Creation care and Advent

Creation care involves much more than taking steps to reduce or even attempt to reverse climate change. An autopsy of a dead whale that was recently found on an Indonesian beach revealed the whale had more than 1000 pieces of plastic in its belly. Creation care entails acting in ways that are good for the welfare of other species and of the planet as a whole.

Advent, which begins on Sunday, December 2, is a season of preparation for celebrating God’s incarnation, specifically in human form but more generally in all of the cosmos.

For centuries, Christians mistakenly equated preparation with penitence: clergy instructed their congregants to identify their sin and then seeking forgiveness for it, seeking to make oneself spiritually pure in order to be worthy of experiencing the incarnate God’s presence. This mistaken emphasis is why in most churches the color for Advent is purple.

Thankfully, a growing number of Christians and churches now recognize that spiritual preparation is not synonymous with penitence. In many of these congregations, the color for Advent is blue, the color associated with the House of David. Blue points to Jesus as David’s successor, Israel’s new king.

From this broader perspective, preparations for celebrating the incarnation are more consonant with the preparations that expectant parents make for the birth of a new child. Expectant parents try to make room for the baby in their home (presuming they are not houseless), ensure that they have baby clothes, stock up on necessary supplies (diapers, wipes, etc.), and so forth.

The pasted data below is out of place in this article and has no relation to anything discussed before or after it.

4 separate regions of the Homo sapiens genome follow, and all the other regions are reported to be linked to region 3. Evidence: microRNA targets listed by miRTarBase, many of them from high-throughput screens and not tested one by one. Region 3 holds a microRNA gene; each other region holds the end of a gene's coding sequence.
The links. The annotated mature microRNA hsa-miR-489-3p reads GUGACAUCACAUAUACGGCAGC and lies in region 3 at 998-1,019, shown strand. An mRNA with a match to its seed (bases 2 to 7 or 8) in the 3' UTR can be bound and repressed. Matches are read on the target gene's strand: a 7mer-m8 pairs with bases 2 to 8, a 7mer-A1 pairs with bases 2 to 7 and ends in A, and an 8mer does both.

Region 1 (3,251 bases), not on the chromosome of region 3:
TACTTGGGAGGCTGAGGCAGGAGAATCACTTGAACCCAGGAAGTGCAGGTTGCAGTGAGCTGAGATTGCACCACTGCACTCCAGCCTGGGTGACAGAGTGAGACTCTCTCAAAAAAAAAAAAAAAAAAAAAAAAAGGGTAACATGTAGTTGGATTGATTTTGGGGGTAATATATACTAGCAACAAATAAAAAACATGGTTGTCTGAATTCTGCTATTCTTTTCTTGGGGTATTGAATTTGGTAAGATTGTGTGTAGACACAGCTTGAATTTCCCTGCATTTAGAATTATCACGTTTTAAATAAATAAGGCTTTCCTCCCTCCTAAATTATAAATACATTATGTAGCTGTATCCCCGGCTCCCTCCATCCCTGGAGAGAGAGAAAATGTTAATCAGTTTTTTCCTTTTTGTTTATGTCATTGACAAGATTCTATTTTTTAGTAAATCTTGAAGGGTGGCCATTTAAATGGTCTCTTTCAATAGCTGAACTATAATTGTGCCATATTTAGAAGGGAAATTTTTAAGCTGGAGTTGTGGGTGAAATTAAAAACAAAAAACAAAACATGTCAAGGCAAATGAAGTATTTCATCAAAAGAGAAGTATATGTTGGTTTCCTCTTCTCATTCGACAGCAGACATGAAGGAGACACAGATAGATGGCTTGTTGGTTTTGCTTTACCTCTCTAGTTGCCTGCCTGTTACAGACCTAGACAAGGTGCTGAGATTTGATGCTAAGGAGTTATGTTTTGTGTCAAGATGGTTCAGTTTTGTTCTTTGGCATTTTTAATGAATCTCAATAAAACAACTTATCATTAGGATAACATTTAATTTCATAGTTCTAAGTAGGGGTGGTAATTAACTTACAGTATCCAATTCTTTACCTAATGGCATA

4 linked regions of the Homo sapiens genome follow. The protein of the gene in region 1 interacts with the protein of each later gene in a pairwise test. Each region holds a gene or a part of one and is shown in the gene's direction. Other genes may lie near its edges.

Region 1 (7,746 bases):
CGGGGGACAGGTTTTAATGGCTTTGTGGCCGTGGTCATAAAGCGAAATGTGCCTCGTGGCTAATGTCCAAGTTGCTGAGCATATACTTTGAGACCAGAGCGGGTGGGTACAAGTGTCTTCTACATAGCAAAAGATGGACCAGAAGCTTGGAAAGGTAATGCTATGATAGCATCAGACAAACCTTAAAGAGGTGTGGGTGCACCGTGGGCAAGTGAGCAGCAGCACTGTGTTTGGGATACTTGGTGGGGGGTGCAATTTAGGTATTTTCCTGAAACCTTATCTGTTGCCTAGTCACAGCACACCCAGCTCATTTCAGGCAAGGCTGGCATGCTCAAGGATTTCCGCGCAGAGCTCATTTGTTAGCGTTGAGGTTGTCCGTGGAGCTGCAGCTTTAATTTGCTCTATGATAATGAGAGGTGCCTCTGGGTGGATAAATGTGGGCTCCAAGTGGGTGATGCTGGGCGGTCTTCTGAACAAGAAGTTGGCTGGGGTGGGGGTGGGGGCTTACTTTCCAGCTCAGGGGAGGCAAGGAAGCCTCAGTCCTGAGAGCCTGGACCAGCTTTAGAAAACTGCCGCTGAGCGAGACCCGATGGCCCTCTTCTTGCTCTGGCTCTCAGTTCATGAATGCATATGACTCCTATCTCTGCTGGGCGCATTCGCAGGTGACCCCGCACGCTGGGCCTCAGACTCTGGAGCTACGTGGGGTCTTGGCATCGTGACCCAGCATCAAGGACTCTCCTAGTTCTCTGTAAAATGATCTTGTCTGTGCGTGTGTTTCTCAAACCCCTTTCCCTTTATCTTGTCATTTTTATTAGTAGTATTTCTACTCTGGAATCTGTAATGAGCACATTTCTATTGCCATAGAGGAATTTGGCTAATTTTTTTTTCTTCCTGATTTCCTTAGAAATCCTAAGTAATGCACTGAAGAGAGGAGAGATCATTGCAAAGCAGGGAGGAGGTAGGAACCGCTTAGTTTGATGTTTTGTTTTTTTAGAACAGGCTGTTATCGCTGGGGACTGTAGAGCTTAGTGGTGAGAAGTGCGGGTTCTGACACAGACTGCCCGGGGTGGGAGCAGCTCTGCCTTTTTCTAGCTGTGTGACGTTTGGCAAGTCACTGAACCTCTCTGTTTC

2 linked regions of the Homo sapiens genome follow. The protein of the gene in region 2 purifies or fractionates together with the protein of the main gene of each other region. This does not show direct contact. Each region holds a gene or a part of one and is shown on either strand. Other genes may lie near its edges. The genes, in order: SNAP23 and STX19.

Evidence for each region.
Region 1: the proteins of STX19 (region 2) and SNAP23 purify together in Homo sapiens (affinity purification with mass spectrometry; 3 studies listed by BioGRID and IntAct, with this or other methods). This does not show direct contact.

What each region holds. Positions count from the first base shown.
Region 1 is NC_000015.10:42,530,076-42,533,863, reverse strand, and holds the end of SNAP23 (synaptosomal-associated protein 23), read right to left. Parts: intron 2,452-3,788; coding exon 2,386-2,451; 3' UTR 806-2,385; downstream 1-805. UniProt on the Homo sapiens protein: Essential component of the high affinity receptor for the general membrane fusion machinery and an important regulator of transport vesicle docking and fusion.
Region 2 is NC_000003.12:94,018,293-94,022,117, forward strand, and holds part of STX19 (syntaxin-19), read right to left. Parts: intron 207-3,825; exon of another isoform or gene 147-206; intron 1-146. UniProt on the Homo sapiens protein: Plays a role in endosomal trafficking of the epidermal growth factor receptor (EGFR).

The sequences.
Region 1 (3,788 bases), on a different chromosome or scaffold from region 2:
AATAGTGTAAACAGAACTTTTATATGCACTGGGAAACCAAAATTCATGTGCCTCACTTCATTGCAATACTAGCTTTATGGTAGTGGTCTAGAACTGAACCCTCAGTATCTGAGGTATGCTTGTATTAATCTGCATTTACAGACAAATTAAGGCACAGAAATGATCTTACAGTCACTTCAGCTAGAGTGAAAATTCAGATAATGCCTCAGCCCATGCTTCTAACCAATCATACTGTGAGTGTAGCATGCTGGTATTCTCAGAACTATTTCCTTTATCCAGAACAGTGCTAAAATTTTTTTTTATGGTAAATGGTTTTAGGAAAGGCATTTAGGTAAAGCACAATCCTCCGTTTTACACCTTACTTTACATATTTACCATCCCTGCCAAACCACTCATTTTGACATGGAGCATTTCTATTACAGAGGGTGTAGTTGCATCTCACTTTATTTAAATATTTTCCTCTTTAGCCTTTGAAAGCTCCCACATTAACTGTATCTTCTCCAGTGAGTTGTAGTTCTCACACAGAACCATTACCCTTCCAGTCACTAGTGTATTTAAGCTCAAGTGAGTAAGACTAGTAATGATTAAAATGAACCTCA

Thus, to prepare for our annual celebration of the incarnation, commit to one or more steps that will improve your stewardship of creation, helping to prepare all of creation ready for the incarnation. Commit only to one or at most a handful of steps. Practice them daily throughout Advent. By Christmas these practices will have become habits.

The power of these small steps is two-fold. First, creation care will have become a slightly more integral aspect of your life. Second, by encouraging others to follow your example – actions being much more powerful than words – you will multiply the effect of your actions/new habits.

Possible steps toward creation care that you might consider adopting this Advent include:

·       Refuse proffered straws in restaurants and elsewhere unless the straws are metal or paper

·       Send ecards instead of paper Christmas cards

·       Walk or bike whenever possible

·       Reduce your consumption of meat and other non-vegetable proteins

·       Turn off the lights every time you leave a room

·       Replace regular lightbulbs with LED or CFL bulbs

·       Read the electronic version of newspapers and magazines

·       Avoid, whenever feasible, buying or using single use plastic beverage containers/bottles

·       Avoid, whenever feasible, buying or using Styrofoam products

Of course, this list is only suggestive. Some of the best ideas will be steps that may have been nagging your conscience but seem too hard or problematic to adopt. Advent is the perfect time to take the plunge!

My hope and prayer are that Advent will become an annual season for Christians around the world to join in emphasizing creation care as a basic element of a healthy spiritual life.


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